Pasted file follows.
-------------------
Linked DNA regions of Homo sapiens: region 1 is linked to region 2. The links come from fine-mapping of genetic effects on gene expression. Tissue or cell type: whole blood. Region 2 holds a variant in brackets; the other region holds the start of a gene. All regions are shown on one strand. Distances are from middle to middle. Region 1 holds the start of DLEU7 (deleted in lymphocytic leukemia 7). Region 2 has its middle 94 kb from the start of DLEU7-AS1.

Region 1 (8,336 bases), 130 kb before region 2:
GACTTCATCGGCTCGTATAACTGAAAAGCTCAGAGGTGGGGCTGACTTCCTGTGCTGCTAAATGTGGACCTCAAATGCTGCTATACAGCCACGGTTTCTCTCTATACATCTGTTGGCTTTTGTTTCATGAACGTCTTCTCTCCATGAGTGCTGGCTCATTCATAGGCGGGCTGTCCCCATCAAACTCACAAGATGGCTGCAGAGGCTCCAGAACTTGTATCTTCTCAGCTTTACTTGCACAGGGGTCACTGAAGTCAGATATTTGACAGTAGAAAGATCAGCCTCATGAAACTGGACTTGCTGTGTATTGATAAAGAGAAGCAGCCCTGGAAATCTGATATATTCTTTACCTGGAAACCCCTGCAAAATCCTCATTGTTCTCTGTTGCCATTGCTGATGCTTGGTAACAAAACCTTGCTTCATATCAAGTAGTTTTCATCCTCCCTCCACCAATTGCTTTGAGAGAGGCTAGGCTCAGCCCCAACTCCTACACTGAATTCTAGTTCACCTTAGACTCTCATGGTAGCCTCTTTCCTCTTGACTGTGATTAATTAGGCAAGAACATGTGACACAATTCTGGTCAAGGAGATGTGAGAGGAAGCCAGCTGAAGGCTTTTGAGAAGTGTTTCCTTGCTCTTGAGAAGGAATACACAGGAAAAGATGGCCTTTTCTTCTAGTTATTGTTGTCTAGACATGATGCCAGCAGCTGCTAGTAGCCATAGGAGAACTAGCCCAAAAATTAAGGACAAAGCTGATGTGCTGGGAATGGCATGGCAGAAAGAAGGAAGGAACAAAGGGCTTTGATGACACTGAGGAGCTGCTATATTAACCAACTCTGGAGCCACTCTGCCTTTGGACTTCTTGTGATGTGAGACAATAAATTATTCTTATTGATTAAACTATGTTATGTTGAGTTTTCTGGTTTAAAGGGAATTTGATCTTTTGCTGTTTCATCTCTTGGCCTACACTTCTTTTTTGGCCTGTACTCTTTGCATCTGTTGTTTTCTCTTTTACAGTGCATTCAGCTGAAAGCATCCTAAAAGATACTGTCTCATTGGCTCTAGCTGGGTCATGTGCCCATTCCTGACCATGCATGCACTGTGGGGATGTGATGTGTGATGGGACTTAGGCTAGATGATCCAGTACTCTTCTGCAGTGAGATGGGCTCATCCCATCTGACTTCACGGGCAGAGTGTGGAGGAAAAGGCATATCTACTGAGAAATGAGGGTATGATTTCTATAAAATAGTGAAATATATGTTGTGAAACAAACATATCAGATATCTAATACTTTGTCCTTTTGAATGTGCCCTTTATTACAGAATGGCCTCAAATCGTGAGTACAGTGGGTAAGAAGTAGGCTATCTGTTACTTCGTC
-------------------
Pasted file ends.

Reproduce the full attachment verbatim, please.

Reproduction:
Linked DNA regions of Homo sapiens: region 1 is linked to region 2. The links come from fine-mapping of genetic effects on gene expression. Tissue or cell type: whole blood. Region 2 holds a variant in brackets; the other region holds the start of a gene. All regions are shown on one strand. Distances are from middle to middle. Region 1 holds the start of DLEU7 (deleted in lymphocytic leukemia 7). Region 2 has its middle 94 kb from the start of DLEU7-AS1.

Region 1 (8,336 bases), 130 kb before region 2:
GACTTCATCGGCTCGTATAACTGAAAAGCTCAGAGGTGGGGCTGACTTCCTGTGCTGCTAAATGTGGACCTCAAATGCTGCTATACAGCCACGGTTTCTCTCTATACATCTGTTGGCTTTTGTTTCATGAACGTCTTCTCTCCATGAGTGCTGGCTCATTCATAGGCGGGCTGTCCCCATCAAACTCACAAGATGGCTGCAGAGGCTCCAGAACTTGTATCTTCTCAGCTTTACTTGCACAGGGGTCACTGAAGTCAGATATTTGACAGTAGAAAGATCAGCCTCATGAAACTGGACTTGCTGTGTATTGATAAAGAGAAGCAGCCCTGGAAATCTGATATATTCTTTACCTGGAAACCCCTGCAAAATCCTCATTGTTCTCTGTTGCCATTGCTGATGCTTGGTAACAAAACCTTGCTTCATATCAAGTAGTTTTCATCCTCCCTCCACCAATTGCTTTGAGAGAGGCTAGGCTCAGCCCCAACTCCTACACTGAATTCTAGTTCACCTTAGACTCTCATGGTAGCCTCTTTCCTCTTGACTGTGATTAATTAGGCAAGAACATGTGACACAATTCTGGTCAAGGAGATGTGAGAGGAAGCCAGCTGAAGGCTTTTGAGAAGTGTTTCCTTGCTCTTGAGAAGGAATACACAGGAAAAGATGGCCTTTTCTTCTAGTTATTGTTGTCTAGACATGATGCCAGCAGCTGCTAGTAGCCATAGGAGAACTAGCCCAAAAATTAAGGACAAAGCTGATGTGCTGGGAATGGCATGGCAGAAAGAAGGAAGGAACAAAGGGCTTTGATGACACTGAGGAGCTGCTATATTAACCAACTCTGGAGCCACTCTGCCTTTGGACTTCTTGTGATGTGAGACAATAAATTATTCTTATTGATTAAACTATGTTATGTTGAGTTTTCTGGTTTAAAGGGAATTTGATCTTTTGCTGTTTCATCTCTTGGCCTACACTTCTTTTTTGGCCTGTACTCTTTGCATCTGTTGTTTTCTCTTTTACAGTGCATTCAGCTGAAAGCATCCTAAAAGATACTGTCTCATTGGCTCTAGCTGGGTCATGTGCCCATTCCTGACCATGCATGCACTGTGGGGATGTGATGTGTGATGGGACTTAGGCTAGATGATCCAGTACTCTTCTGCAGTGAGATGGGCTCATCCCATCTGACTTCACGGGCAGAGTGTGGAGGAAAAGGCATATCTACTGAGAAATGAGGGTATGATTTCTATAAAATAGTGAAATATATGTTGTGAAACAAACATATCAGATATCTAATACTTTGTCCTTTTGAATGTGCCCTTTATTACAGAATGGCCTCAAATCGTGAGTACAGTGGGTAAGAAGTAGGCTATCTGTTACTTCGTC